Fostering animals in need is truly a rewarding experience. The most common question I get asked is: “Isn’t it really hard to give them up?” Of course it is! However, in the end when it’s all said and done, you can’t help but feel extremely happy for being apart of the journey for these animals to find their forever home.
I began fostering in University when I was completing my undergraduate degree. As a kid, my parents never let us have a pet of our own, so getting a dog was on the top of my list when I moved out. However, being on a student budget rendered it impossible for me to take on any additional expenses on top of my own – that’s when I turned towards fostering. Foster organizations pay for all the expenses including food and medical bills, all I needed to do was provide the love.
My first foster dog was a 10 week old black Labrador retriever puppy named ‘Pepper’. I fostered ‘Pepper’ through the Lion’s Foundation Guide Dogs of Canada. At the time, the organization was looking for volunteers to foster and socialize 8 week old puppies until they were ready to enter formal guide-dog training. Who wouldn’t want a free puppy?! I was onboard.
It was definitely really hard to give up my very first foster dog at the end of the program, especially since I raised him as a puppy. The last time I ever saw him was his graduation day. The trainer showed me all the things Pepper has learned and what he was capable of – I was so amazed! I also got to meet the family that Pepper was going to. It was an extremely emotional day for me but I could not have been happier knowing that Pepper is out there helping someone in need. Pepper’s personality assessment deemed him perfect for the autism aid program and he’s out there somewhere helping a little boy in need. It’s an extremely rewarding experience knowing that I was a part of it.
After Pepper, I decided to become a foster parent through Humane Societies. Although I loved raising a puppy, it definitely was a lot of work especially when I had to focus on school as well. Upon a few days of sending out e-mails, the Mississauga Humane Society responded to us. They were in need of foster parents to save pets from high-kill shelters. They are a non-profit organization and everything is run through foster families and donations. Through the Mississauga Humane Society, I fostered 4 dogs over the span of 2 years. Each dog had their own background story and they all needed a foster home.
“Sam” the 6 year-old Hound mix breed was my first through the organization. They did not know his full story, but he was found as a stray and no one came to claim him despite being well-fed and healthy. He was very skittish and the stress of the shelter deemed him to be aggressive. The Mississauga Humane Society contacted me to take him in since I have had experience with more difficult large breed dogs in the past. When I met him, he did not show any aggression at all, but was definitely nervous. The first day I brought him home, the first thing he did was find a safe spot in the corner of a room and stayed there the entire day. He wasn’t interested in anything and walked slowly with caution anywhere he went. I don’t know what his past was like, but he was scared of absolutely everything. With time and lots of socialization (i.e. taking him out on many walks, encouraging him to go up to people) and love, he became a normal happy dog and was ready for adoption! In the end, he went to a great family with lots of yard space. It was an incredible feeling knowing that he has finally found a forever-home with amazing people.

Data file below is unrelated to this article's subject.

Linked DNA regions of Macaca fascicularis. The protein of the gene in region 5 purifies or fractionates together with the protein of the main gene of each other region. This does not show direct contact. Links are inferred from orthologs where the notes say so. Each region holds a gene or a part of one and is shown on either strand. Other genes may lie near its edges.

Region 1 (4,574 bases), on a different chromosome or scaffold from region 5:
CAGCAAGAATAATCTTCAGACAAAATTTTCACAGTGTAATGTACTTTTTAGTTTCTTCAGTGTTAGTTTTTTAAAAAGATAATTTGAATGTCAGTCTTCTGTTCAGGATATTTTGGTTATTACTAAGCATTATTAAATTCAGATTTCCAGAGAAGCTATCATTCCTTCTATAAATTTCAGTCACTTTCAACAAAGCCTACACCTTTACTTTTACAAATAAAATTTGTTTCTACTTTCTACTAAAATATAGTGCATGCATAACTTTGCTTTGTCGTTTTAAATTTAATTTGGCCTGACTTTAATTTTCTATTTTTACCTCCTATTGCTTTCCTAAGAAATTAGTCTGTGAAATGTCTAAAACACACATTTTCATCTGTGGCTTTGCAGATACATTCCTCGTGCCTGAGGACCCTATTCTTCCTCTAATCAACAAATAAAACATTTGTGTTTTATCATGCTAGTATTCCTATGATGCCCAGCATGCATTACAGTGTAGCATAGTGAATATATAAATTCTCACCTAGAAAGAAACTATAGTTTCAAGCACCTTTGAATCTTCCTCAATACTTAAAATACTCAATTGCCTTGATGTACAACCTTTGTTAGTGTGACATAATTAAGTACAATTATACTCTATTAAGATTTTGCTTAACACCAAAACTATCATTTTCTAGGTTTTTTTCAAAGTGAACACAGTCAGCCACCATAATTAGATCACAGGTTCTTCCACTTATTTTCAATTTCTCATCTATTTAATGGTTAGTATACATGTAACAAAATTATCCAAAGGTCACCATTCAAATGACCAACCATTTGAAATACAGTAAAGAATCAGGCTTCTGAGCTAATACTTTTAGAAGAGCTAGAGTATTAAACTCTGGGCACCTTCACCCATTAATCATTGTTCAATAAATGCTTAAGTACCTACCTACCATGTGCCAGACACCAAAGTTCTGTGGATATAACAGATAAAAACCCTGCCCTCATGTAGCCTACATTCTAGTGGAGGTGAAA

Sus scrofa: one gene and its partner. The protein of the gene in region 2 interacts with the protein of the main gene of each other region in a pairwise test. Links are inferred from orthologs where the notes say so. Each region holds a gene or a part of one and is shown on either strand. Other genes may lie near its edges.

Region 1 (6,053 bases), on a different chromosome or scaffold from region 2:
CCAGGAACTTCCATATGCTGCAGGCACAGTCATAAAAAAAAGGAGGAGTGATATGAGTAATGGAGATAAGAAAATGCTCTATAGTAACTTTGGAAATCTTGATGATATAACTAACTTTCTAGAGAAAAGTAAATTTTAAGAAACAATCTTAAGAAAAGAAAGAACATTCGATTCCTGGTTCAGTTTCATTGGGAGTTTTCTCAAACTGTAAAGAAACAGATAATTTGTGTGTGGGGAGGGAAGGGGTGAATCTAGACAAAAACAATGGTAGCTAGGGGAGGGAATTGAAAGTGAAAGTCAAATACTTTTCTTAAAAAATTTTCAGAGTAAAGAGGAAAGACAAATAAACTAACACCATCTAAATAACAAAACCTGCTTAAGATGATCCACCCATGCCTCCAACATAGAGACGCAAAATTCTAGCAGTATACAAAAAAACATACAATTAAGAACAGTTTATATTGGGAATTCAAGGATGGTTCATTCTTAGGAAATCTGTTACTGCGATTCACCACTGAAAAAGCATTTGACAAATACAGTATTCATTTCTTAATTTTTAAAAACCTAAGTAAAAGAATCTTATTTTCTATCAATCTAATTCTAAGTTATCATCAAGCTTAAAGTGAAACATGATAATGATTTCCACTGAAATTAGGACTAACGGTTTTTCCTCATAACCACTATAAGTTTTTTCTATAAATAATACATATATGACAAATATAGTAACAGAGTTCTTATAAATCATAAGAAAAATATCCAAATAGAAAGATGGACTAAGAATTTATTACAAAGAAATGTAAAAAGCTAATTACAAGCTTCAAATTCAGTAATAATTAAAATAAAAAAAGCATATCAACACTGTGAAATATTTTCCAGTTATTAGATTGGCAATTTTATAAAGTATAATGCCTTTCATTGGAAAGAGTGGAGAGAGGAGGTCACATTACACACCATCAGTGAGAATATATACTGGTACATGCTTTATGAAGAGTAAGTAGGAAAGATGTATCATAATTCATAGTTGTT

“Doogie” was a 3 year-old German Shepherd/Collie mix with SO much energy. He was also found as a stray. He needed to be house-trained and to learn standard manners, but he was very playful with the softest fur I’ve ever felt. It takes a lot to tire him out, but in the end, we found him a family with a woman that has just as much energy as he does!
My last two foster dogs came together – “Lucy” and “Beta”. They were both pure-bred Rottweilers, found running along the side of the road. The shelter had thought that someone would be looking for them, but no one came. They had very sweet personalities and were in good health. Upon the vet physical exam, it seemed like they both had had a couple litters of puppies. It was suspected that they were part of a puppy mill, but nothing was confirmed. ‘Beta’ was protective of me and would lick my hand for hours if I let her. She went to a farmer with acres of land where she can run free and guard the animals. ‘Lucy’ was more timid but so very sweet. She went to a family of animal lovers that was looking for a companion for their other dog. Even after the adoption, they sent us photos and updates of her. I have never had any experiences with rottweilers before, but after ‘Lucy’ and ‘Beta’, I will forever have a soft spot for Rotties.
These days, I help out with the Four Paws One Heart program (based out of North Town Vet Hospital) when foster parents are needed. Through this program, I have fostered 9 kittens, including the two I am raising now – Pugsley, an orange tabby and Wednesday, a Torti.
To conclude, it’s been a long journey for me being a foster parent. Each pet is different; each experience is different, but it never stops being rewarding. If you are like me and aren’t able to have a pet of your own, I urge you to try fostering – there are so many shelters out there that are in need of volunteers. Or if you’re looking for a new addition to your family, try searching through humane societies. Don’t overlook the older dogs – they have just as much love as any puppy.